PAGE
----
The Final Repository SFR

This is where Sweden keeps its radioactive operational waste

SKB’s Final Repository for Short-Lived Radioactive Waste is located at Forsmark in the municipality of Östhammar. The facility started operating in 1988 and was then the first of its kind in the world.

The radioactive waste deposited in the SFR is low and medium level waste. This means that unlike spent nuclear fuel it does not have to be cooled and is relatively short-lived.

The SFR – Final Repository for Short-lived Radioactive Waste – lies about 50 metres deep in the rock below the sea. Photo: Lasse Modin.

The SFR is situated 60 metres below the bottom of the Baltic and comprises four 160-metre long rock vaults and a chamber in the bedrock with a 50-metre high concrete silo for the most radioactive waste. Two parallel kilometre-long access tunnels link the facility to the surface.

Most of the waste deposited in the SFR comes from the operations of Swedish nuclear power plants. It can include filters that have collected radioactive substances from reactor water, tools and protective clothing. But radioactive waste from hospitals, veterinary medicine, research and industry is also deposited in the SFR. Every year the SFR receives around 10–20 cubic metres of this kind of waste.

The waste has to be kept isolated from human beings and the environment for at least 500 years. By that time most of the radioactivity will have disappeared. SKB has to be able to show that the safety of the substances that remain will be maintained for ten thousand years. It does so with the help of regular and repeated safety assessments.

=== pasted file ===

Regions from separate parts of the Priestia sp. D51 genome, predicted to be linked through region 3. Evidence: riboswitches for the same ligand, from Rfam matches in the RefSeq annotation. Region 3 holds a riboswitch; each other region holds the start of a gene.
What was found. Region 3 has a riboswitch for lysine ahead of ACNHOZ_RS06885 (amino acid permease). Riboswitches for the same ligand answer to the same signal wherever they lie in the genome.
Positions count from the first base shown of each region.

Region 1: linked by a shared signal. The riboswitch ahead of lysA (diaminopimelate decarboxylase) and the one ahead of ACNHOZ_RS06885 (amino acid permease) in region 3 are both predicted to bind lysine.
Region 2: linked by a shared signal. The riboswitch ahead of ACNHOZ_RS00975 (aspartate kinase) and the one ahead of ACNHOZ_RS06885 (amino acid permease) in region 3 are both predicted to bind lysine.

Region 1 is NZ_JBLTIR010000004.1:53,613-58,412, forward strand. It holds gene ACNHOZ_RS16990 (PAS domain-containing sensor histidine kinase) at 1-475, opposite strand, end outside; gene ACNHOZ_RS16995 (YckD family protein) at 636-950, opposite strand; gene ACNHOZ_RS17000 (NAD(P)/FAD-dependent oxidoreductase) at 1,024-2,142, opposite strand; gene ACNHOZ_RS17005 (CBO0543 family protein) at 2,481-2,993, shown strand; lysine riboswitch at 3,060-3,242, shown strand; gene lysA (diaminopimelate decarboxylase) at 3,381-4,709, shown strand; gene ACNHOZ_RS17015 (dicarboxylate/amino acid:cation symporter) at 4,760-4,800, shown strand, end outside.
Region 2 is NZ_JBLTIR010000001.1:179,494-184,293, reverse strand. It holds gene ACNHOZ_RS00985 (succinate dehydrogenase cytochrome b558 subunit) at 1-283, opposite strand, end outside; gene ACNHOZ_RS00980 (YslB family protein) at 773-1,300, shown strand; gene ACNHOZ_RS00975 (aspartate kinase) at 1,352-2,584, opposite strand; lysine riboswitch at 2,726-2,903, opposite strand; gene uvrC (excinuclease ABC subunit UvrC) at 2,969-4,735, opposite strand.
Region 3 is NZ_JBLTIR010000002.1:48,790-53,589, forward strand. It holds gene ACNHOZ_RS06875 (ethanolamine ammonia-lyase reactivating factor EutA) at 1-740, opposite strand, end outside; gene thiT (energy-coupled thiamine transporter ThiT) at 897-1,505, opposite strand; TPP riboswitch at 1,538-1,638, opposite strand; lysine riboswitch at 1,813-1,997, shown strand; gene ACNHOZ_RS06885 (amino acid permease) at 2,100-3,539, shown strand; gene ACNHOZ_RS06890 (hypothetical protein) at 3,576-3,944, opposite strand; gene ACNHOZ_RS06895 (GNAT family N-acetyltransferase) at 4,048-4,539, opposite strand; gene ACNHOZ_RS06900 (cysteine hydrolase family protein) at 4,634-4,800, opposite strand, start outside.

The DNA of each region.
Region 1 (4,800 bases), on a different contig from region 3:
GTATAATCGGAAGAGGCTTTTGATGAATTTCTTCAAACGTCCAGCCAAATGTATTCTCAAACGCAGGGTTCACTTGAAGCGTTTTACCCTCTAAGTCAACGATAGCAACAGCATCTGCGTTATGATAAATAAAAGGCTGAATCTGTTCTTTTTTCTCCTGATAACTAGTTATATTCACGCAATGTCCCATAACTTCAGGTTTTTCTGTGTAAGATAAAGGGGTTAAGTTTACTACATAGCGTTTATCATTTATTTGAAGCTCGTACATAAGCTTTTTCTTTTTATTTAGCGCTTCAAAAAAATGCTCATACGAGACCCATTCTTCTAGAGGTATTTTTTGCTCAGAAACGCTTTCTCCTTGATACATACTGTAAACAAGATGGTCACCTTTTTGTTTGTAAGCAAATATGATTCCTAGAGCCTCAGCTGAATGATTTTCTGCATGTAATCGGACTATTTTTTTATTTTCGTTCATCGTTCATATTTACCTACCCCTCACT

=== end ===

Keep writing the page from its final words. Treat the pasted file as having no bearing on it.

The SFR is classified as a nuclear installation and is therefore subject to stringent controls and monitoring by the authorities.

When nuclear power plants are decommissioned

In the future it is planned to deposit radioactive decommissioning waste from the demolition of the Swedish nuclear power stations (for instance metal waste and building materials) in the repository. At the end of 2014 SKB therefore submitted an application to extend the SFR. The application was approved by the government on 22 December 2021. When fully extended it will have room for about 200.000 cubic metres of waste, compared with about 63.000 cubic metres today. The first Swedish nuclear power plant in line to be decommissioned is Barsebäck.


Operational start: 1988
Capacity: Approx. 63.000 cubic metres
Receiving capacity: Approx. 600 cubic metres per year
Operational and maintenance staff: Approx. 30
Above ground: Offices and workshops, terminal building, ventilation plant
Underground: Four rock vaults, one silo, control room
Operating costs: Approx. SEK 40 million per year

Last review: March 9, 2021